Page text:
The corner of Tropicana Avenue and Koval Lane is the most dangerous intersection in the Las Vegas Valley.
So is Lamb Boulevard at Alexander Road.
Then again, maybe it's Flamingo Road at Koval.
Wait a minute, you say. How can there be more than one most dangerous intersection?
Because it's simply not that simple.
"Depending on how you look at it, you'll get a different answer," said Kelly Anrig, safety engineering chief for the Nevada Department of Transportation. "You'll get whole different answers on where people are injured, where the most crashes are, or crash rate."
Based on the number of wrecks that took place last year, Tropicana and Koval is the valley's undisputed champion of fender-benders. No corner had more wrecks in 2006 than the 65 crashes that took place at that crossing, according to Las Vegas police.
If you instead look at a "severity index" that takes into consideration injuries, deaths, traffic volumes and averages of all of the above over an extended period of time -- in this case, 2000 to 2002, the latest years for which comprehensive data was available and analyzed -- then Lamb and Alexander jumps to the top of the list.
At that corner, there were 40 wrecks that left 50 people hurt in that time span, giving it an index score of 64.31, the Transportation Department noted in a federally mandated "five percent" study looking at the highest-risk intersections. (The index score itself is not indicative of anything, other than the number in relation to other numbers. Higher numbers are more wreck-prone.)
While Trop and Koval is the king of dings, it's also one of the busiest intersections in town. Indeed, Trop near Koval carried almost 90,000 cars each day in 2005, according to state data. So while there may be more wrecks than elsewhere, there's also many more cars passing through, meaning it's less likely that any one driver will get their car dinged there.
But, because of the high number of wrecks and traffic volume, it's more likely that people will run into and be inconvenienced by a wreck in their path. In that sense, it makes the number relevant, if not conclusive.
Not surprisingly, the intersections with the highest number of wrecks are clustered in the central valley, where traffic is most dense.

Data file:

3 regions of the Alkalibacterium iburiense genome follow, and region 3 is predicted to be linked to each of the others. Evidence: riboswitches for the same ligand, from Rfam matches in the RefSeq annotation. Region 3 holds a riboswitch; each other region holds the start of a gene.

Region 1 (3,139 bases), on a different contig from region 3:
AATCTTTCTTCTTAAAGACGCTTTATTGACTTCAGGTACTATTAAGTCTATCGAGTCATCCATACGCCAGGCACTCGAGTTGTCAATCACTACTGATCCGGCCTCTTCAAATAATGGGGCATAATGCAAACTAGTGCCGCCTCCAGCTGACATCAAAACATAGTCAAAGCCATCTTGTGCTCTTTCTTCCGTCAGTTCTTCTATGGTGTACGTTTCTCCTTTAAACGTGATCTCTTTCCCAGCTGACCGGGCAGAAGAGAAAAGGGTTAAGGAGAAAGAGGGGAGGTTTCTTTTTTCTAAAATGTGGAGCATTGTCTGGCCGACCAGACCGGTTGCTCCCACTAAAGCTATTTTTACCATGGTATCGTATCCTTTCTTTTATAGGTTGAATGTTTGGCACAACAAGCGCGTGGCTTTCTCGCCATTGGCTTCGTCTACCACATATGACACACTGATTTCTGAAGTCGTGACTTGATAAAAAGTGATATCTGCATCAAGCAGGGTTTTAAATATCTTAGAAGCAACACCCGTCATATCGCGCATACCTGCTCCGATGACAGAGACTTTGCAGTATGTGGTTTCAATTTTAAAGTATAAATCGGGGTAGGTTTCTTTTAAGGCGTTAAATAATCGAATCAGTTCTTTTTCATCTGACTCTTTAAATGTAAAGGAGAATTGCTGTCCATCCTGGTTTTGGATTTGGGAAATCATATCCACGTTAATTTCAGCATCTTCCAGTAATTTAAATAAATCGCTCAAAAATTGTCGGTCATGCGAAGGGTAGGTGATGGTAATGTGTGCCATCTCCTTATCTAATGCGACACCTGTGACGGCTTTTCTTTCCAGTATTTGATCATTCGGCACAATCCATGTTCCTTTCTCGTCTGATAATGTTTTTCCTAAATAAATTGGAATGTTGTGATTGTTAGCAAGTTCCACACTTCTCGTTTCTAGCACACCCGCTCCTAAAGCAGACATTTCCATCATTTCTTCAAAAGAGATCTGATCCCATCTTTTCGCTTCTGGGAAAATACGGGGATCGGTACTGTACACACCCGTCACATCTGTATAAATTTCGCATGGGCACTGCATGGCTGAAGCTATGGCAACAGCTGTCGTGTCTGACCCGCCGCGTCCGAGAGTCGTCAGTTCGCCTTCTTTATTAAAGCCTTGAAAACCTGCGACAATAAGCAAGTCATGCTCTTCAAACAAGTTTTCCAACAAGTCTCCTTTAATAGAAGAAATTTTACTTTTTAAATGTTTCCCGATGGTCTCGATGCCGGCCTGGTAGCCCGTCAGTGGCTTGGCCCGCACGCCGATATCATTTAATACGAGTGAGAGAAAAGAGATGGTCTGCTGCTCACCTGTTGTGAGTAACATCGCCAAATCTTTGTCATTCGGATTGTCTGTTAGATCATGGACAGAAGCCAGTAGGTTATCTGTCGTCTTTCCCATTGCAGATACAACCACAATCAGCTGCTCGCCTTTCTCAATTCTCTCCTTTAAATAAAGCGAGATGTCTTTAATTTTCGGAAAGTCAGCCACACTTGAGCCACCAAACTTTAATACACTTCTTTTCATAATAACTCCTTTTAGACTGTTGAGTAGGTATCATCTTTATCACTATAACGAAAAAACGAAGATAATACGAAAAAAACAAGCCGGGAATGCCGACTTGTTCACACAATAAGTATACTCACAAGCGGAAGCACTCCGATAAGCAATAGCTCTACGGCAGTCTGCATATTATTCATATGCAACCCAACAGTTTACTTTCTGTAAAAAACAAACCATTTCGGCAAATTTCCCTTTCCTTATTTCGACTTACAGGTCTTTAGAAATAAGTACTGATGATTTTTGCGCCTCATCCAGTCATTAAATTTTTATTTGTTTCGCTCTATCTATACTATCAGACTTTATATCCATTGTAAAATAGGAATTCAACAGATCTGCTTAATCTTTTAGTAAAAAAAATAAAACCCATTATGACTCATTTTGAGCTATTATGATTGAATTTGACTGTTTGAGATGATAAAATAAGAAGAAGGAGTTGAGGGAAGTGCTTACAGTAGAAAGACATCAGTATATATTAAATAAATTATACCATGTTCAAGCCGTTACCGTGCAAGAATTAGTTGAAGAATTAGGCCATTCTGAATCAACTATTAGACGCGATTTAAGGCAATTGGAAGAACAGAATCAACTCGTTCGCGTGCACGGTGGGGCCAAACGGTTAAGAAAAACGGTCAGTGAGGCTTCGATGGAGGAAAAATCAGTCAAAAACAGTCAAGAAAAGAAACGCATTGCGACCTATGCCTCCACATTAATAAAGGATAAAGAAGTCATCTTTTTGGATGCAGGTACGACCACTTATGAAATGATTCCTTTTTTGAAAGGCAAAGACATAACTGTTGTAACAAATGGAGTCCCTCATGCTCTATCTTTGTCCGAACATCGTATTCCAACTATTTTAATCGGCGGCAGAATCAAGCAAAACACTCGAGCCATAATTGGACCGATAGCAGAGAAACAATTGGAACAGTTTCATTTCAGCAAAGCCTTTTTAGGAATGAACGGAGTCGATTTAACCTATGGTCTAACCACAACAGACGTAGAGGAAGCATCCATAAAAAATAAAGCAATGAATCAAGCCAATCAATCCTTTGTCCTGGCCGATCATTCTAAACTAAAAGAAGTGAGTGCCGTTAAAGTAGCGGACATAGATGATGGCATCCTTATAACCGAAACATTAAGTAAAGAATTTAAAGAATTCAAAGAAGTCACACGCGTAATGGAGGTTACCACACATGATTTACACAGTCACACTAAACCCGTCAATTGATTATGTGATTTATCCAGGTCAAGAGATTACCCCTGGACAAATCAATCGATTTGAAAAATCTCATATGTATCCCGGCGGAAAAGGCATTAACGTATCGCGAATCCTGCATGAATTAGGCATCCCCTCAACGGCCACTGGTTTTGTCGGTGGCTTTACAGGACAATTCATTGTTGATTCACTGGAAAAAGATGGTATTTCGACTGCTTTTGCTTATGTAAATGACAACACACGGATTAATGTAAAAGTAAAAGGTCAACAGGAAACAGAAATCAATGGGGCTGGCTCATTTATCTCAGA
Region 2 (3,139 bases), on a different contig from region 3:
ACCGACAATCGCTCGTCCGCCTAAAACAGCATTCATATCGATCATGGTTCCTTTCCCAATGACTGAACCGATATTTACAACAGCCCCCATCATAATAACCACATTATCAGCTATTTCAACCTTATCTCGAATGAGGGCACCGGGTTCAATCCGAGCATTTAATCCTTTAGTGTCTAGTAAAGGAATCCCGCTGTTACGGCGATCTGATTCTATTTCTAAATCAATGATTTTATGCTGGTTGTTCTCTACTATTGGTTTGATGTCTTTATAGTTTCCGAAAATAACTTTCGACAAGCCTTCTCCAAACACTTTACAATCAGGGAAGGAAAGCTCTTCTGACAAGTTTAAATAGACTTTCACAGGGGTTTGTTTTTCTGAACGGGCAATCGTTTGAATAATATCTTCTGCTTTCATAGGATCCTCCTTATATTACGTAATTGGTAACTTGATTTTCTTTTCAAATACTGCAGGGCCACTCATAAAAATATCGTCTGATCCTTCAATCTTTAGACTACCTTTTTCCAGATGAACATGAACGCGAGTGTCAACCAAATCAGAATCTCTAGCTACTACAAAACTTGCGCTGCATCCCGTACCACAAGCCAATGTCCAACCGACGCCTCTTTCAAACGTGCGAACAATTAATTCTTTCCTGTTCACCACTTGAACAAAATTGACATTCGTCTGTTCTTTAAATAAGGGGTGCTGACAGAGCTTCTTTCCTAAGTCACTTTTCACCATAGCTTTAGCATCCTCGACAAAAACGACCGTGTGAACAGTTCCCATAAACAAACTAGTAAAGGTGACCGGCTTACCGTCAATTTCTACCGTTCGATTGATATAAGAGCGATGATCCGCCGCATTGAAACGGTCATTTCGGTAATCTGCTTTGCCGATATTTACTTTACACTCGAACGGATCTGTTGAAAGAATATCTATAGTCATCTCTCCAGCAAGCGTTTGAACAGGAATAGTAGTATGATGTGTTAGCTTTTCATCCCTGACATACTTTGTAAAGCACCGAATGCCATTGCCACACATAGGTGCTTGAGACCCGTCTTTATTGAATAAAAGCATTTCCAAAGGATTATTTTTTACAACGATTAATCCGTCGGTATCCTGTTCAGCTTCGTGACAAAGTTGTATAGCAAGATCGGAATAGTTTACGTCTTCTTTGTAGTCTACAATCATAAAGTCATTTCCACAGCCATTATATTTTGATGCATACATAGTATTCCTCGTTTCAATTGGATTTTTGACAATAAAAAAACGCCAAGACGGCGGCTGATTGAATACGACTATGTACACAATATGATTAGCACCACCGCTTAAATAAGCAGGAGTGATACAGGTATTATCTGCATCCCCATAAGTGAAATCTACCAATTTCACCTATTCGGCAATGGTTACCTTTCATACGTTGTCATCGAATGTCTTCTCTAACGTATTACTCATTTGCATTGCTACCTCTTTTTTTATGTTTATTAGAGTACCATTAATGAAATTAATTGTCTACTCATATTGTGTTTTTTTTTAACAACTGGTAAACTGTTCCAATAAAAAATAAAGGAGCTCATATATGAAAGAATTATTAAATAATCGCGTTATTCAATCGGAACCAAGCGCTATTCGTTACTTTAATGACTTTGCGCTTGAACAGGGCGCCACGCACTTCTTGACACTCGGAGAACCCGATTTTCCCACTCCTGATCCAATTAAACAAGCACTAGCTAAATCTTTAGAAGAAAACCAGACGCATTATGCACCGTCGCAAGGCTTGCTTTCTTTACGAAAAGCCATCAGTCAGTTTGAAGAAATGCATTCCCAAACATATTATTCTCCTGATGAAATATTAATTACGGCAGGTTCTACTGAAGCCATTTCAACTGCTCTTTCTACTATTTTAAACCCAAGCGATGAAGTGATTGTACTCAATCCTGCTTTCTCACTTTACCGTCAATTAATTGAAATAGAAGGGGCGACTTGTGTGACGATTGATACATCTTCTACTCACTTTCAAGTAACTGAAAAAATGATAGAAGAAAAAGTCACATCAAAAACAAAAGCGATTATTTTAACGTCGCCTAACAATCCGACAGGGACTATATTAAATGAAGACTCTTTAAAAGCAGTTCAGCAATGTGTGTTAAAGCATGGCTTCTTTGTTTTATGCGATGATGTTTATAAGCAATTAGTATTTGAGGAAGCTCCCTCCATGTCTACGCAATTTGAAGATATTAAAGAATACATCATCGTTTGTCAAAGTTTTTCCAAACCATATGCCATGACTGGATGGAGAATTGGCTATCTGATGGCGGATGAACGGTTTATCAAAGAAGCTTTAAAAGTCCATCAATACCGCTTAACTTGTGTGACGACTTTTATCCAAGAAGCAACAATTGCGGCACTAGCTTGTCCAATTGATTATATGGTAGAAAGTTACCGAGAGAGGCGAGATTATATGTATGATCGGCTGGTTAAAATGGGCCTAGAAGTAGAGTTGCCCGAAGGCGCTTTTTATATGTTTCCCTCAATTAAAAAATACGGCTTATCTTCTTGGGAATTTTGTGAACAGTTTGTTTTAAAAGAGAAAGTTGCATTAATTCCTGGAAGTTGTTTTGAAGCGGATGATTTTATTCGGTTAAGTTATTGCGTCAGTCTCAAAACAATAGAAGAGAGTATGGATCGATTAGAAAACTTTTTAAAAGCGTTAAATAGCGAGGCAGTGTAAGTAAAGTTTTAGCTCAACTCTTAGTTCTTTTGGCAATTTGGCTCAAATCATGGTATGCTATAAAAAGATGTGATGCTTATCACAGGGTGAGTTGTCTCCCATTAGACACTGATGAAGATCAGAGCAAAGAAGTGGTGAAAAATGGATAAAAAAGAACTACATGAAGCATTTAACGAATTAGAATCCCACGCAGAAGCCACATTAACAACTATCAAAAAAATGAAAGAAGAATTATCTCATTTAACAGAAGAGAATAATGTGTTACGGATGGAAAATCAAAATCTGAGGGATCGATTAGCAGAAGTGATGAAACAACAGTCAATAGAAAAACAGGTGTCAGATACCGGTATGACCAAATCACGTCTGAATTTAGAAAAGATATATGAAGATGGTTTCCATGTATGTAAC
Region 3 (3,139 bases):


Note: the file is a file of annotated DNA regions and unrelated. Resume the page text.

At Lamb and Alexander, there are far fewer cars passing through than at Trop and Koval. In 2005, Lamb near Alexander carried just one-seventh the number of cars as Trop near Koval.
However, the "severity index" shows that although there are fewer cars driving by, they are much more likely to get into a wreck than cars cruising through Trop and Koval. And collisions at Lamb and Alexander are more likely to seriously injure drivers and their passengers.
If Lamb at Alexander kept the same index score but gained Trop's traffic volume, it would have more than 90 wrecks a year, topping Trop's wreck tally by about 50 percent.
So, while it may not have the number of wrecks as Trop, Lamb might be seen as more "dangerous" by some, since wrecks and injuries are more likely for passers-by.
Like Lamb and Alexander, many of the streets with the worst index scores are lesser-used byways widely scattered throughout the valley.
Except for one crossing. Flamingo and Koval, one of the valley's busiest intersections, was the only junction to rank among the five worst intersections in both number of wrecks (51 crashes, third-worst overall) and the index score (47.80 score, 177 wrecks, 95 hurt, fifth-worst overall).
Which ranking is most important depends on who's reading the ranking and what they consider important.
Engineers focus on crash rates more than number of wrecks because that's what they feel they can best influence through their work.
"The more congested intersections usually go to the top" of crash volume lists, Anrig said, "because there's more cars there. We're looking at places where we can do things, make safety improvements that can make a difference."
Indeed, a review of Lamb and Alexander pointed to the need for new stoplights there, which anecdotally appear to have lessened the frequency and severity of accidents, according to the Transportation Department.
"We're looking at differences that are contributing to (drivers) making mistakes out there," Anrig said.
Traditionally, local police have concentrated their efforts at the highest-volume crash intersections, hoping that such enforcement will be visible to a larger segment of drivers and do a greater job of deterring risky driving behavior, thereby pre-empting jam-inducing wrecks at the most critical crossings.
Bringing together those divergent views offers a clearer picture of traffic trouble spots than any one ranking.
"That's why when we do our reviews, we try to get law enforcement (involved). They have a different perspective," Anrig said. "It's real important."
To that end, there is a Nevada Executive Committee on Traffic Safety, which is made up of representatives from police, emergency response, traffic, engineering, safety and education agencies to discuss traffic safety improvements.
That committee also crafted the state's traffic safety plan, unveiled earlier this year, which takes a similar, wide-ranging approach to stemming traffic deaths in the Silver State. It suggests a mix of targeted police enforcement, the re-engineering of some roads, improved driver education campaigns, upgraded emergency responses to wrecks and changes in analyzing data of where and why wrecks happen.
State highway officials hope the work will eventually prevent one of every four driving deaths in Nevada.
"You can't just look at it from an engineering standpoint," Anrig said.